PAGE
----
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Property Talk: What the Bank of England’s interest rate rise means for the property market

The worst-kept secret in the world of finance was revealed on Thursday as the Bank of England raised interest rates to three per cent. Annabel Dixon and Toby Keel take a look at what it will mean for the property market.

We can’t imagine many bankers go into their careers expecting to make front page news, but for Andrew Bailey — and the rest of the team on The Bank of England’s Monetary Policy Committee — creating a buzz is an unavoidable part of the job.

And that presents them with a problem. As everybody knows — or at least everybody except Liz Truss and Kwasi Karteng — the financial markets absolutely hate surprises. Thus is was that the Bank of England’s biggest jump up rise in interest rates since Black Wednesday had been widely leaked, briefed and explained before the confirmation on Thursday lunchtime that the bank had raised the interest rate by 0.75 percentage points to 3 percent, the highest level since 2008.

Unlike on Black Wednesday — when rates jumped from 10% to 12% in a failed attempt to stop the pound crashing — not a single eyelid seems to have been batted in The City, since for market watchers the rise was universally expected. ‘Rising inflation, coupled with the disastrous mini-Budget, mean this rate rise was always on the cards,’ explains Tomer Aboody, director of property lender MT Finance. Where rate rises are normally bad news for those seeking mortgages, this time the rise has made no difference at all. As Marcus Dixon, director of residential research at JLL, says that the increase was already priced into new fixed rates deals and market forecasts.

There is nothing new to worry about, then, and there may even be better news coming: the markets expect interest rates to peak at 4.75% next year, but as Chris Giles in the FT points out, the Bank of England were at pains to stress that interest rates might not go that high. They painted a possible scenario in which rates are held at 3% despite inflation, something that could lessen the depth and duration of the coming recession. On the other hand, they also put forward a made it quite clear that we could be heading in to the longest recession in living memory.

So what lies ahead for the housing market? Most commentators agree that borrowers are simply going to have to figure out ways to live with paying more for their money, as Aboody adds: ‘Borrowers need to come to terms with the new norm, which is higher interest rates — the rock-bottom rates of the past are long gone.’

What we should be safely past is the relative chaos of the past six weeks, according to Tom Bill, Knight Frank’s head of UK residential research.

‘Buyers and homeowners need to remember the impact of the mini-Budget won’t last forever and mortgage rates should start to calm down from the levels reached last month,’ he says.

But there is a problem brewing, he adds, in that most home owners are heading into new territory. More than four million first-time buyer mortgages have been issued since rates were cut to 0.5 percent in 2009, he adds. Put simply, many people have never seen their monthly mortgage bills rise meaningfully.

How much of a problem that will cause remains to be seen, but according to some the affordability criteria introduced following the 2007-08 financial crisis. Iain McKenzie, CEO of The Guild of Property Professionals, says that existing homeowners have been stress-tested to make sure they’re able to cope with spiking interest rates. ‘It won’t be pleasant, but most will adjust to the new normal by making savings elsewhere.’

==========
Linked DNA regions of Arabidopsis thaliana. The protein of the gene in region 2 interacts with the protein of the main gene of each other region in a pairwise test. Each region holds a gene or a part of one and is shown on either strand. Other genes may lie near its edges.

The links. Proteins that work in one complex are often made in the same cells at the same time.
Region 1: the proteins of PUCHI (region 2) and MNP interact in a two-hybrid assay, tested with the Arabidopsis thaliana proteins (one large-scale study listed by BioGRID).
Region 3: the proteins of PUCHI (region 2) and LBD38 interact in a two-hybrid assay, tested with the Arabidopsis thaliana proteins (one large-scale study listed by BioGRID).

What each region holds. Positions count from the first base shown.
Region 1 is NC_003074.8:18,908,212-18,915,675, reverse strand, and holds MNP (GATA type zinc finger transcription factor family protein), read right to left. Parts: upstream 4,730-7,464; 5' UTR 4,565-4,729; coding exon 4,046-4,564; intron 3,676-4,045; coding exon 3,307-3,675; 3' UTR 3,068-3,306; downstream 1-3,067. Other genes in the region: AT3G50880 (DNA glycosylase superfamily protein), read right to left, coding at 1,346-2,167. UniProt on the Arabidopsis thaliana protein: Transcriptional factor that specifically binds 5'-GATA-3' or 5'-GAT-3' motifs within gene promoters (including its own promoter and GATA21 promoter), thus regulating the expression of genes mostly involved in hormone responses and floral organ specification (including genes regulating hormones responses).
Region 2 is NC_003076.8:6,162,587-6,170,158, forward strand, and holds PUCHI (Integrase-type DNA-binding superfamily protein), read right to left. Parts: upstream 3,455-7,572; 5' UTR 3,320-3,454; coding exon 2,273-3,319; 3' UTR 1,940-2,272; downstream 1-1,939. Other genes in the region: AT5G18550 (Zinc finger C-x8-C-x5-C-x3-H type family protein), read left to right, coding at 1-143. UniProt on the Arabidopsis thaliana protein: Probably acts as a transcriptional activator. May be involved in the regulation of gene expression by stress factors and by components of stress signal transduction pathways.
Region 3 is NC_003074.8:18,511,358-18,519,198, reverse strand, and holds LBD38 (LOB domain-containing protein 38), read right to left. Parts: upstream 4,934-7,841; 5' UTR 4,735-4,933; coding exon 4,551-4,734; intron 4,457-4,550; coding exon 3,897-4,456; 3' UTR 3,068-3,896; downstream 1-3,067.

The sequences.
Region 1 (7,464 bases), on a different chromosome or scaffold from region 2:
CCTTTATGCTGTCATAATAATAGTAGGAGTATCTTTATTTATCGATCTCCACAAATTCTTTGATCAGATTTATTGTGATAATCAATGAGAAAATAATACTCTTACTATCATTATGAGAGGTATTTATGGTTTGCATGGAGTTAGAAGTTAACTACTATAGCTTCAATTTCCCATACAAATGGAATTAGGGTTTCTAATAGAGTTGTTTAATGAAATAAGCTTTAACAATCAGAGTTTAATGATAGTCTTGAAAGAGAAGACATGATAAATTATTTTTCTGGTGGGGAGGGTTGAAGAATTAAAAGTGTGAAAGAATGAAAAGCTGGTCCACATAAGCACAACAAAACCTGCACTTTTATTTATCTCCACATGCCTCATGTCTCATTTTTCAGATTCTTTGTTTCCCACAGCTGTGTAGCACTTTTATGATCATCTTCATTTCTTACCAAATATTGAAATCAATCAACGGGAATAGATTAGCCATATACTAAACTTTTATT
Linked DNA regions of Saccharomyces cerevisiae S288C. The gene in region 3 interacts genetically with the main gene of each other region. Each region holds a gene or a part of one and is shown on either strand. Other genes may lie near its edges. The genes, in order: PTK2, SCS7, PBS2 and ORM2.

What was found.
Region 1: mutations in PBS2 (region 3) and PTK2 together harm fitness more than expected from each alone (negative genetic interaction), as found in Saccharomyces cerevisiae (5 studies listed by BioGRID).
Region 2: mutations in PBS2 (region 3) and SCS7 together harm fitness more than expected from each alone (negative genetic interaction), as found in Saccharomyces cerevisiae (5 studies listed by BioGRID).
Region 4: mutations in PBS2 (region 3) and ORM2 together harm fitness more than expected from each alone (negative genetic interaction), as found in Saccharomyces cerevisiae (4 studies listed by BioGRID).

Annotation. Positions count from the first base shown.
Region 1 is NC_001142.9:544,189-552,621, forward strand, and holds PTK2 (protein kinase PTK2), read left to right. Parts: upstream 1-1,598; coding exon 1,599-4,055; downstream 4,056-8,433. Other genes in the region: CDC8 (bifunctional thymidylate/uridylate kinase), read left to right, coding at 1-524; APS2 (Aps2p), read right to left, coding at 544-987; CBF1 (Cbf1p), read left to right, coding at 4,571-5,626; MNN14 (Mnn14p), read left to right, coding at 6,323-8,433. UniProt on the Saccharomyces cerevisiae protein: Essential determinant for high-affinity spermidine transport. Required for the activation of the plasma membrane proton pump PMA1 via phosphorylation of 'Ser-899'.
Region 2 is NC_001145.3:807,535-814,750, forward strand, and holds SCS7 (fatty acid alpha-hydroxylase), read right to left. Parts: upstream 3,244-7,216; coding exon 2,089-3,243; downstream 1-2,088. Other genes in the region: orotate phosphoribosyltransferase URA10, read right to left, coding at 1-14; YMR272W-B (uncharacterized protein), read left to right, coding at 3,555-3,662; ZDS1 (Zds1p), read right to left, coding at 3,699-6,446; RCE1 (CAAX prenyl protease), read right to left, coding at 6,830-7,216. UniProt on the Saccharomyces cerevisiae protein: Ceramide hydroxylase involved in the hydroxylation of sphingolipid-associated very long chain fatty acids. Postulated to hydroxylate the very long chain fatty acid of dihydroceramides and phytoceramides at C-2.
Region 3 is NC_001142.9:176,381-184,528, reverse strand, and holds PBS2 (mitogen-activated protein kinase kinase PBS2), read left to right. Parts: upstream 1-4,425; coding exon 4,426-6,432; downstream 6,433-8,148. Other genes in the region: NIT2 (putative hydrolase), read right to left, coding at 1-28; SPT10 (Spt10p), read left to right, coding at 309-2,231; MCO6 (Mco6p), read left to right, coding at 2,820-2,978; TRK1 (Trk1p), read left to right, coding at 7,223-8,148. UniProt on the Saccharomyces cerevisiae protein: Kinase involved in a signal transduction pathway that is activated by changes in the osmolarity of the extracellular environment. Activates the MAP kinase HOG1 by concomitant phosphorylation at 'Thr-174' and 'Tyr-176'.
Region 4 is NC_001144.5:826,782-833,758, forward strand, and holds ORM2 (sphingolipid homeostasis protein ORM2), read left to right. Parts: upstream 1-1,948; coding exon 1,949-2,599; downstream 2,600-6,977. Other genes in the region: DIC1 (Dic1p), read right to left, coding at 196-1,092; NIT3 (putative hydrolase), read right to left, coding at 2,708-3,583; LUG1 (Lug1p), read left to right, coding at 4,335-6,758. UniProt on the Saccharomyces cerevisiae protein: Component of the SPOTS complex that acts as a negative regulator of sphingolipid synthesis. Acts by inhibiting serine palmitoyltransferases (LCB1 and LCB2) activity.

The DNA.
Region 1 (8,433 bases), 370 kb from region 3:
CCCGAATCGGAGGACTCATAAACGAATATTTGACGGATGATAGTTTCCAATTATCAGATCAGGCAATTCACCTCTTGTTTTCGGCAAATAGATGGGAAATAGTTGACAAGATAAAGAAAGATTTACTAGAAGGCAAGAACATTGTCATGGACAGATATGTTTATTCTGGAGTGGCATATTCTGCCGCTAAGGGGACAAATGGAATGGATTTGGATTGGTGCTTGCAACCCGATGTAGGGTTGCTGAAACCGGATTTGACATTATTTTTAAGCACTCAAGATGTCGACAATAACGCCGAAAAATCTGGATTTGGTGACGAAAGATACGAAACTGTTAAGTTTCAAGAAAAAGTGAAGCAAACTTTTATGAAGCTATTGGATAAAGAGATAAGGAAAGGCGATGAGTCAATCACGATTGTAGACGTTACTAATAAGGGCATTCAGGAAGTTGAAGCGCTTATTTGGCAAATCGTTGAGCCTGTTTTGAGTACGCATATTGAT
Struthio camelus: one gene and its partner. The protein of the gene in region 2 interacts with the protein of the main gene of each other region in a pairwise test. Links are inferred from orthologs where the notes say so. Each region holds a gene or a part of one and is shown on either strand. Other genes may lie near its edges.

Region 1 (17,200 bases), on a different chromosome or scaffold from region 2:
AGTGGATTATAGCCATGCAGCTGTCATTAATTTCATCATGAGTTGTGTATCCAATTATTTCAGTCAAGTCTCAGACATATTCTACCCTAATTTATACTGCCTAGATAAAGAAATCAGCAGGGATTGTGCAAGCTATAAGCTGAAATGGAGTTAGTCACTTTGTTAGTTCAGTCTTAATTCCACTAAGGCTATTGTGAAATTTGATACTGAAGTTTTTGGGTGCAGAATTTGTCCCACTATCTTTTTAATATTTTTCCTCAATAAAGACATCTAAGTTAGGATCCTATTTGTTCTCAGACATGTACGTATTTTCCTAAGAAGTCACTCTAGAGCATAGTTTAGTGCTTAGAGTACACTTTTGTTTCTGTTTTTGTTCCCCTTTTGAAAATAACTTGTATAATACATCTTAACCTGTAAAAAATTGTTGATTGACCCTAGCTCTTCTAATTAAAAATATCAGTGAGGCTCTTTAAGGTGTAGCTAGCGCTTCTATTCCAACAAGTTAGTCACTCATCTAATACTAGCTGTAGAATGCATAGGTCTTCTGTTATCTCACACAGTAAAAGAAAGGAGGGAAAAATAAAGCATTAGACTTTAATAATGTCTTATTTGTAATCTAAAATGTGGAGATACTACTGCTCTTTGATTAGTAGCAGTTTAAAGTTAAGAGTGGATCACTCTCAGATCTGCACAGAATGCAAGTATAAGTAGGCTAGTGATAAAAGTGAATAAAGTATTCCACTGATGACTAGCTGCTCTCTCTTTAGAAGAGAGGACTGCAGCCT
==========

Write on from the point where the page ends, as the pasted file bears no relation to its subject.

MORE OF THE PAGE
The phrase ‘won’t be pleasant’ will mean different things to different people, and that’s worth spelling out. What might be a bit of tightening of belts for those on higher incomes will look very different for people on lower incomes. Think in particular of those who have stretched themselves to buy a house in the soaring market of the last couple of years, and who might well have a two-year mortgage deal fixed at not much more than 1%. If and when they’re forced to remortgage at rates of 5% or 6%, they’ll be tightening more than their belts — especially if food and energy costs keep rising as they have been.

As the housing market digests the Bank of England’s latest move, it’s worth looking at interest rates since 1975 to put it into wider context. ‘While savings and mortgage rates have been objectively low since 2008, this period has been far from the norm by historic standards,’ says Nick Leeming, chairman of Jackson-Stops. ‘Far from the norm’ is something of an understatement: interest rates had never been been so low in the three centuries since the Bank of England was founded.

Against that background, there are going to be people — a lot of people — who could end up needing help: some 1.8 million people are believed to be on very low fixed rates that expire in the next year. But with the economy entering recession, putting the help in the right places is not going to be easy to engineer. All eyes will be on the Chancellor of the Exchequer, Jeremy Hunt, when he announces the Autumn Statement later this month.

‘With the exit of one prime minister and the appointment of another, the market has been provided with a sense of calm seeing the pound also stabilise against the dollar,’ says Leeming. ‘However, striking the balance between raising interest rates and controlling uncomfortably high levels of inflation may lead to difficult decisions for the Chancellor on November 17th.’

Difficult indeed. We wish the Chancellor luck.


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